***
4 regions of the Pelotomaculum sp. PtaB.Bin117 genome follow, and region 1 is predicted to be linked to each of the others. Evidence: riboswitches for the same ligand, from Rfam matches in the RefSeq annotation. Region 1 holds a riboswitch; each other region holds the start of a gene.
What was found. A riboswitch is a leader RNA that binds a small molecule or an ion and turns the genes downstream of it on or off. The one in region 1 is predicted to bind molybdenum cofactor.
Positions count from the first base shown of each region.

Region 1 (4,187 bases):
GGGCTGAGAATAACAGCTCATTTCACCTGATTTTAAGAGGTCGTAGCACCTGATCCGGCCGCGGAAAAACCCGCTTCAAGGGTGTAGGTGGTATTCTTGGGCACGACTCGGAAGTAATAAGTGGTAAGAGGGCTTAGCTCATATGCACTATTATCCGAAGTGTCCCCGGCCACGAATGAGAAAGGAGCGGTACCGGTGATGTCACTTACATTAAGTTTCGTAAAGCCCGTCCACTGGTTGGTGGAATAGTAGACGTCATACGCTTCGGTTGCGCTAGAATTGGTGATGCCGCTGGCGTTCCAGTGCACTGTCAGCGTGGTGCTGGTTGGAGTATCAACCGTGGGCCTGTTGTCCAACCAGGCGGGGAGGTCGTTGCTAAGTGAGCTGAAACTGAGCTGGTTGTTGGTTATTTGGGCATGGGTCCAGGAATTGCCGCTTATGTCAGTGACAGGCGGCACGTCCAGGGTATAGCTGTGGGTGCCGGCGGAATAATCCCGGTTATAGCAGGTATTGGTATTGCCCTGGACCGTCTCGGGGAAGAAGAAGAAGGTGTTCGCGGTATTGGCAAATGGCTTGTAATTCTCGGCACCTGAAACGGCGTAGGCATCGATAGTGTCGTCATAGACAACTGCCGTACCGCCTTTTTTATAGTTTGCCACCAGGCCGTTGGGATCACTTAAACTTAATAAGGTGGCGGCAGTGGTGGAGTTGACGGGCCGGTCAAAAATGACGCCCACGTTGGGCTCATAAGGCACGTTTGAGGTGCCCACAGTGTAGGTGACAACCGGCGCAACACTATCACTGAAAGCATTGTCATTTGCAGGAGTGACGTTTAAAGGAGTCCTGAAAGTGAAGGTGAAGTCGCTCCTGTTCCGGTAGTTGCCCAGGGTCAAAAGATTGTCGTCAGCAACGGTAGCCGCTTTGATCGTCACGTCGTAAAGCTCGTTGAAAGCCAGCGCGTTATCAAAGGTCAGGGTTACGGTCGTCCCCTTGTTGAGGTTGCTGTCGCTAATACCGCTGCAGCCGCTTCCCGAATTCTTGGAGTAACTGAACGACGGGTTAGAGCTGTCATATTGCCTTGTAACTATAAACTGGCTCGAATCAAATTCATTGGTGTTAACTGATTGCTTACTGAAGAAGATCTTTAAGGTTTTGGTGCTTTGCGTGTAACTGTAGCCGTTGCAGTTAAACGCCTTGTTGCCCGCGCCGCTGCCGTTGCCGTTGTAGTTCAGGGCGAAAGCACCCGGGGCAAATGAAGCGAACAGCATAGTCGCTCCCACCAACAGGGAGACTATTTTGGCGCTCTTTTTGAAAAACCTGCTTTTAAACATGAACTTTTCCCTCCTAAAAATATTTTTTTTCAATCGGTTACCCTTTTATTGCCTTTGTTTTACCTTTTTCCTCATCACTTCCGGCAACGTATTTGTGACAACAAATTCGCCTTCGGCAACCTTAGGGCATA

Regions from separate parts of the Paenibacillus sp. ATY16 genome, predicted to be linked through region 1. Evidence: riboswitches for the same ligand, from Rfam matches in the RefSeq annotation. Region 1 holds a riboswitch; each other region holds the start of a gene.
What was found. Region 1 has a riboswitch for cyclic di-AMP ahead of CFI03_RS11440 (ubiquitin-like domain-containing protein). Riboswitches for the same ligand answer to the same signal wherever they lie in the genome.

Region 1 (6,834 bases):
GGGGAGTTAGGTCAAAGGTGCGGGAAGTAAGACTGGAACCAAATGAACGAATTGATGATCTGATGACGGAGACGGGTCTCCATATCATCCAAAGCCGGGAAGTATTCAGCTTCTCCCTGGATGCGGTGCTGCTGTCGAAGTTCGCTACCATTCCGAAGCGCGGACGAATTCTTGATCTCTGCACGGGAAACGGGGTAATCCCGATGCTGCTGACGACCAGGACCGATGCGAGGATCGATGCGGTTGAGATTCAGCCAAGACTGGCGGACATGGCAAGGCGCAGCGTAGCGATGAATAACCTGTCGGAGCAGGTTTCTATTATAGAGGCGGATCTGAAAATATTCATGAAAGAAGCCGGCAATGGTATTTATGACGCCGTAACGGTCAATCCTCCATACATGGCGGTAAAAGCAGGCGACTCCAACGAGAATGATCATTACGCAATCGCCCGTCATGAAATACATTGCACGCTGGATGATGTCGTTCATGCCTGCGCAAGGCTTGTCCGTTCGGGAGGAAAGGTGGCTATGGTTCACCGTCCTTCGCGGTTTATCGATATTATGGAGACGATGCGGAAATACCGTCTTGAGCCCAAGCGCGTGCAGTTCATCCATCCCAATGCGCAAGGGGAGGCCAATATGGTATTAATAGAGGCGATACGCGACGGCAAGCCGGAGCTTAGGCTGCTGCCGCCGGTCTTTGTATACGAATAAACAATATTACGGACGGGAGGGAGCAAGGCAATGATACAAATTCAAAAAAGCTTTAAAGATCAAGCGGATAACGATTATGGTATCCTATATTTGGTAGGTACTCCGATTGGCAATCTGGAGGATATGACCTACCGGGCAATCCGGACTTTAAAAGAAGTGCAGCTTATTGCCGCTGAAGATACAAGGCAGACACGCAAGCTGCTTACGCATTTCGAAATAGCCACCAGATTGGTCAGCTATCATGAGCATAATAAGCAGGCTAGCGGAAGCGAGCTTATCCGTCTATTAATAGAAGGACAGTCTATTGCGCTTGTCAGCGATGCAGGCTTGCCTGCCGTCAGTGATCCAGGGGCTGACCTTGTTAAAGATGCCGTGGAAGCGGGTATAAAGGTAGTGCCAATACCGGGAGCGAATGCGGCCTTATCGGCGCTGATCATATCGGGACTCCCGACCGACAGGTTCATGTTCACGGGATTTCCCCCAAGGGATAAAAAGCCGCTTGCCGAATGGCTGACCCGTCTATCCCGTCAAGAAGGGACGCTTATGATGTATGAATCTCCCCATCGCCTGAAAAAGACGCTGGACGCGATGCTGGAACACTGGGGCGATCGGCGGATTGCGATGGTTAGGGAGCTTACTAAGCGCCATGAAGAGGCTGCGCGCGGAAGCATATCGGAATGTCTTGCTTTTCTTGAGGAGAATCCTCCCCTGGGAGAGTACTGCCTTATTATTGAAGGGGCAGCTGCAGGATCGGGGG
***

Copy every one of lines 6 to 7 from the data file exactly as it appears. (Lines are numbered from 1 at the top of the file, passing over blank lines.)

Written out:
Regions from separate parts of the Paenibacillus sp. ATY16 genome, predicted to be linked through region 1. Evidence: riboswitches for the same ligand, from Rfam matches in the RefSeq annotation. Region 1 holds a riboswitch; each other region holds the start of a gene.
What was found. Region 1 has a riboswitch for cyclic di-AMP ahead of CFI03_RS11440 (ubiquitin-like domain-containing protein). Riboswitches for the same ligand answer to the same signal wherever they lie in the genome.